All of this budgetary uncertainty is likely to impact the decisions of A&D companies around technology investment and business model transformation. In some cases, the impact will be to delay, and in others we will see acceleration in order to use the technology to meet the challenges. SAP is focused on understanding the market condition these companies are in so that we can deliver on the value drivers they will be focused on. The AIA SMC meeting was useful in developing a better understanding of what some of these value drivers are.

 

Managing risk in the A&D supply chain was the top headline as a value driver throughout the meeting. Jack House, VP Supplier Management for Boeing Defense, Space and Security manages $15B of annual procurement. He called out the top inflection points for the industry as 1) Globalization, 2) Headwinds and tailwinds in the market (Defense reductions vs Commercial growth), and 3) Supply chain risk management. Globalization is being driven by the need to tap new markets, to develop new capacity, and to access new technology and innovation. It presents the challenges of adding much more complexity to the supply chain and introducing more shocks or disruptions to the supply chain. The Headwinds of defense budget reductions are combining with an increasing regulatory burden to make the defense business much more challenging. We will see much more M&A activity (as well as divestitures) as smaller companies are either gobbled up or flee the defense market, which will make future sourcing that much more difficult. Boeing's response is to "double down" on flawless program performance, focus on affordability (taking all un-necessary costs out of the business), eliminate sources of variability, and better manage subtier risk. Even the growth in the commercial sector ($4T or 33,000 new aircraft needed in next 20 years) presents a problem to Boeing as it will suck capacity from their defense supply base. Boeing's Karl Jeppesen, VP Procurement Contracting and Risk Management, called out supply chain risk management as his major focus. Key supplier risks of concern include 1) financial risks due to local economic conditions at a supplier (like access to credit), 2) continuity risk (natural disasters, etc), and 3) strategic risk (like M&A, capital investment, uncertainty). Even the DCMA is starting to question the OEM's knowledge of these risks and how they will percolate up to impact program performance and defense readiness.

 

A Supply Chain Leadership panel, comprising members from Lockheed (Dan Pleshko - VP Global Supply Chain Operations), Boeing (Karl Jeppeson), Alcoa and a couple of smaller suppliers, addressed the response to defense reductions and commercial growth. Lockheed Martin declared that the focus is now on preserving the bottom line, not top line growth. All the money in the past was spent on business development and new program engineering. Not anymore. Boeing  spoke about their focus on process innovation, as opposed to product innovation, and a major focus on supply chain risk management. Counterfeit parts in the A&D supply chain is a major focus of the group, and it has committees dedicated to addressing the issue and potential solutions. Boeing's Jack House called 2012 the year of counterfeit parts and described it as one of the most compelling issues of the day. Counterfeit parts are generally faked or remanufactured electronic or fastener commodity products produced in China, then sold on the gray market and then bought by lower tier suppliers from unauthorized distributers. These components find their way into mission critical weapon systems and commercial aircraft and present significant quality issues. Distributers are seeing counterfeits every day and (the good ones) are resorting to extensive testing programs for the parts they sell (time+cost). Raytheon's Greg Bradfield (Corp Director for Mission Assurance & Supplier Quality) said they used a risk based approach to address counterfeit parts, calling attention to the need to better manage brokers, distributers and other sources of supply. "Conflict minerals" is another focus, as the regulations to enforce reporting are very onerous. The regulation prohibits use of certain key minerals mined from countries (like Congo) associated with conflict and human rights abuses. Reporting by suppliers and OEMs is required by 1Q2013.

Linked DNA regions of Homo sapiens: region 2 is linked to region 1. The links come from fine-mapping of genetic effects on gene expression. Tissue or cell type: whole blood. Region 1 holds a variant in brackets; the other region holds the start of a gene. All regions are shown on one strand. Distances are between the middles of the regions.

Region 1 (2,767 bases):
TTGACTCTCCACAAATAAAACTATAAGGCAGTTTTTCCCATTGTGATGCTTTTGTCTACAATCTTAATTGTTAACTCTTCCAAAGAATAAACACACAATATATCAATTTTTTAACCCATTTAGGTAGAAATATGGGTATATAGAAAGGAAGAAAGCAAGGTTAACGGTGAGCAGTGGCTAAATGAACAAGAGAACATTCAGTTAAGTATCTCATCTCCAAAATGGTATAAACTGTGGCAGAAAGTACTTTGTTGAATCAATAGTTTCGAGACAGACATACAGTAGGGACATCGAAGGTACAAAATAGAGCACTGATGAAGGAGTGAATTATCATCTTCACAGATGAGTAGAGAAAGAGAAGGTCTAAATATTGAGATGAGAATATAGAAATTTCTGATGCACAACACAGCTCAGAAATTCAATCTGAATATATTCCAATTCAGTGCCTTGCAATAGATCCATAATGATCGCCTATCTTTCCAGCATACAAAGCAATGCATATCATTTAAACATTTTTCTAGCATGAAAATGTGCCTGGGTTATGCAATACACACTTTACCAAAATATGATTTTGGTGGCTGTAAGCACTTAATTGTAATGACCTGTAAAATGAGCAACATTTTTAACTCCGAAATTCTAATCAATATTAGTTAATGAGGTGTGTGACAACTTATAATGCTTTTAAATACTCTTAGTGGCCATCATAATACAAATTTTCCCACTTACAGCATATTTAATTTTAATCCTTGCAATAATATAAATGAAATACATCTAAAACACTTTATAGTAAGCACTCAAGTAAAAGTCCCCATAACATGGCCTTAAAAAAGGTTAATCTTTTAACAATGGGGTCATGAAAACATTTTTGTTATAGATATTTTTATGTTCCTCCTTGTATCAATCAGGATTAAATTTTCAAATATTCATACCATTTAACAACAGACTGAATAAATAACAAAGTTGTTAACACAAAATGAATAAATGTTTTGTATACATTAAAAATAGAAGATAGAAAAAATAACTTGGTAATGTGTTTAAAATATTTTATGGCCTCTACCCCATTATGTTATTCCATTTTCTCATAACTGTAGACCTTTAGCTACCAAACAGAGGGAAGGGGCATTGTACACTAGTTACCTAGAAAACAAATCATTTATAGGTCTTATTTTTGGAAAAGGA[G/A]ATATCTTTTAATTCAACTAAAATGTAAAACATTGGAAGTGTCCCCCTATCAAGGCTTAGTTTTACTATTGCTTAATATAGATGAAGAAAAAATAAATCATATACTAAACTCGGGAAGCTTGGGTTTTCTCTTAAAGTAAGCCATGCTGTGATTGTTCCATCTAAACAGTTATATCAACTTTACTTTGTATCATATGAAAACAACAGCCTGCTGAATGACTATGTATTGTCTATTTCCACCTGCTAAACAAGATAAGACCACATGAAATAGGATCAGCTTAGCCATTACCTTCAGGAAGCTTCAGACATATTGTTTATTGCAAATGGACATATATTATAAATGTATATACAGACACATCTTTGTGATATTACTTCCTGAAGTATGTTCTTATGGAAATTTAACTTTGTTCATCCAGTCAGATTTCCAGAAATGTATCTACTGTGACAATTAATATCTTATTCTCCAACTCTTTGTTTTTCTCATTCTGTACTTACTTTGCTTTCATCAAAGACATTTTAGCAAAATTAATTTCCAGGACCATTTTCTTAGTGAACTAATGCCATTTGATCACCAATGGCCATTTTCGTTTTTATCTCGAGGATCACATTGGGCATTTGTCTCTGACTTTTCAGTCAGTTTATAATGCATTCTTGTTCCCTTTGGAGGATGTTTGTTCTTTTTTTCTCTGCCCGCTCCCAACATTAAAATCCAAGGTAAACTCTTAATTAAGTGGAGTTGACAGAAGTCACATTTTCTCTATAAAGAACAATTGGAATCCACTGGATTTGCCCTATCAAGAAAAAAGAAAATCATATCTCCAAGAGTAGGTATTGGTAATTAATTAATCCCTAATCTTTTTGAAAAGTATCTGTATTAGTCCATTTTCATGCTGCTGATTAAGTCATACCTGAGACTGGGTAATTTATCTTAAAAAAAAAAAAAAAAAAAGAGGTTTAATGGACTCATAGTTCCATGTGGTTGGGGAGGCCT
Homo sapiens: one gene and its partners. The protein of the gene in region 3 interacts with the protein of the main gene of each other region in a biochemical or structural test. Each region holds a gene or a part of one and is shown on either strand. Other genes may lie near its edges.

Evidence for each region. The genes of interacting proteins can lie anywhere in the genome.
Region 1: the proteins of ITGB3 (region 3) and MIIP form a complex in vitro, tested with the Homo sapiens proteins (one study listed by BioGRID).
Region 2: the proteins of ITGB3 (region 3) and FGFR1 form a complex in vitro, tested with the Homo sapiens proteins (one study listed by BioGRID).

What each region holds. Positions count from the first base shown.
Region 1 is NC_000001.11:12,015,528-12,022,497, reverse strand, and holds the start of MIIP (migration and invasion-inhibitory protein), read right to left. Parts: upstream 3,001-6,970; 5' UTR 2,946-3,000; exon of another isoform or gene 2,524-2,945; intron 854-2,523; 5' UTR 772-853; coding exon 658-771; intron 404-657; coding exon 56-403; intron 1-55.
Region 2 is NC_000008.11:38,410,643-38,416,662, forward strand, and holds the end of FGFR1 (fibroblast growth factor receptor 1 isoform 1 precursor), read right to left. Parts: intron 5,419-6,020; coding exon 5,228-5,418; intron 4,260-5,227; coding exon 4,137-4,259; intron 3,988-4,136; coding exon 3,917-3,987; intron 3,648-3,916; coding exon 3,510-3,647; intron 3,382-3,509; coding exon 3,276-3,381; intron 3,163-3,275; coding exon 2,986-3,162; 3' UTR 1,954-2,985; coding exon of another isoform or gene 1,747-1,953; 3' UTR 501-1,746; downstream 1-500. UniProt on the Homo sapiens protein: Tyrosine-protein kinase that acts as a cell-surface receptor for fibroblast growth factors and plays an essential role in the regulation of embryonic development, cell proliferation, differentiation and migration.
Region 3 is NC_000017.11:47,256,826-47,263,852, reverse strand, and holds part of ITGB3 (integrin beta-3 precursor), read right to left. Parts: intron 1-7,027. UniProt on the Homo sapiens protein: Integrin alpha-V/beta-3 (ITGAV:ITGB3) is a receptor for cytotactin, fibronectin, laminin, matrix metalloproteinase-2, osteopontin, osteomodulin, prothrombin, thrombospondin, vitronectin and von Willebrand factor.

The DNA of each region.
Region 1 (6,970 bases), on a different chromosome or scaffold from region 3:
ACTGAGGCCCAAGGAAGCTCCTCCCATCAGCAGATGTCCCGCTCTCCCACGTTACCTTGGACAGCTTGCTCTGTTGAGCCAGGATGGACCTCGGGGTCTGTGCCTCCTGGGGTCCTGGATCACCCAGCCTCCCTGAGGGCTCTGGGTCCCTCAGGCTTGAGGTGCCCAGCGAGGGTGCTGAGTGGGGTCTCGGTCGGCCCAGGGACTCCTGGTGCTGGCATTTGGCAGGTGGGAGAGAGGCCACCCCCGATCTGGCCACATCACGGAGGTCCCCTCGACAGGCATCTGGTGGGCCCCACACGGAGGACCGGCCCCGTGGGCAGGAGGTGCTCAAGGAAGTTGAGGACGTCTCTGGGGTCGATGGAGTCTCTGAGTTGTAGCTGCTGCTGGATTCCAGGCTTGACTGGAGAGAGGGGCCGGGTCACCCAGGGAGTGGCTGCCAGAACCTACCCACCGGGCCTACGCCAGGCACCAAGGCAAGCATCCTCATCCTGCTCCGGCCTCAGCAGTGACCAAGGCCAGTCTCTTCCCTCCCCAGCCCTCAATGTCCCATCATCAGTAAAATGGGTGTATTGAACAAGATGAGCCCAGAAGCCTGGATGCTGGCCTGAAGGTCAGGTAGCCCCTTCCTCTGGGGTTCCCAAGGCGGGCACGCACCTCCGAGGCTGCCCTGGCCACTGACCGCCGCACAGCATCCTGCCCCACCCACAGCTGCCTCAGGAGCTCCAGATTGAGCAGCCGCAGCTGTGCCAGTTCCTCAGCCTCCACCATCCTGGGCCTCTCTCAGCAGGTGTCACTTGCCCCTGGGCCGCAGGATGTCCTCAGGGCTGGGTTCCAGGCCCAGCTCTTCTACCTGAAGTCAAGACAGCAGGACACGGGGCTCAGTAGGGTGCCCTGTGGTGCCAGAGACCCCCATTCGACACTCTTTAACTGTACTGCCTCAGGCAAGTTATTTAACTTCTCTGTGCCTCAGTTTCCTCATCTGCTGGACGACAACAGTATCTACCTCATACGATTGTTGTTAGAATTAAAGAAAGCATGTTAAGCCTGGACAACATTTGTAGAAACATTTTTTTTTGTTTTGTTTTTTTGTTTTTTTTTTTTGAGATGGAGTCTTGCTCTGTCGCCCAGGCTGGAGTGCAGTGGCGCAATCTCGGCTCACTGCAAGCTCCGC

Booz & Company presented a detailed financial analysis of industry futures. Their conclusion is that procurement investment will be hit very hard under sequestration with a potential reduction of 45-55% between 2012 and 2017. But on the commercial side, they forecasted 37,000 new aircraft deliveries through 2030. For managing the supply base, they observed that efficiency at reduced volumes is the most critical for defense, and controlling cost growth while scaling is most critical for commercial. Their analysis also showed that suppliers are capturing more value and profit than the OEMs, which generated quite a groan from the audience. In their research of value streams, they discovered that OEMs and Tier 1s have lost awareness of supplier "should-costs". In other words, they are way over-paying for purchased material based on the actual costs incurred by suppliers in production. While 30% of Prime's cost is indirect, they found that actually 55% of the total value chain costs are indirect, and pointed out several cost reduction levers to focus on, saying Primes were managing overhead well but were letting suppliers "off the hook". Again, more groans from the suppliers in the audience.

 

PriceWaterhouseCoopers had several principals from newly acquired PRTM present a very interesting analysis on supplier issues. At the OEMs we will continue to see transferring of risk down the supply chain, continued uncertainty in demand (including more in-sourcing pressure on services by DOD), increasing compliance requirements (inlcuding the counterfeit issue plus IP protection) and reduced supply chain visibility. From the Tier 2 & 3 suppliers perspective, they will see more risk transfer from their customers, intensified pressure on cost/lead time/performance, limited visbility to major shifts in demand (poor info flow from OEMs systems) and incresed volatility of demand. Commercial drivers will include concerns about rate readiness (must get SC right), productivity and innovation (composites and MRO), competition (from global plus M&A) and R&D (shared risk).

 

Outside of the meeting, I had an opportunity to tour the F-18 factory. It was definitely all about final assembly with nary a machining tool in sight. My tour guide was kind enough to confirm that yes indeed they use SAP's MES system (CAMS) for controlling production and I saw various familiar screens on terminals while walking around. I asked him if the software was a help or hindrance in implementing their lean initiatives (which have been significant lately), and he said it was a major help. He was proud that when MHI from Japan came to tour the factory, they said they wanted to adopt Boeing's systems and processes for their own production, which is a high compliment from a Japanese manufacturer.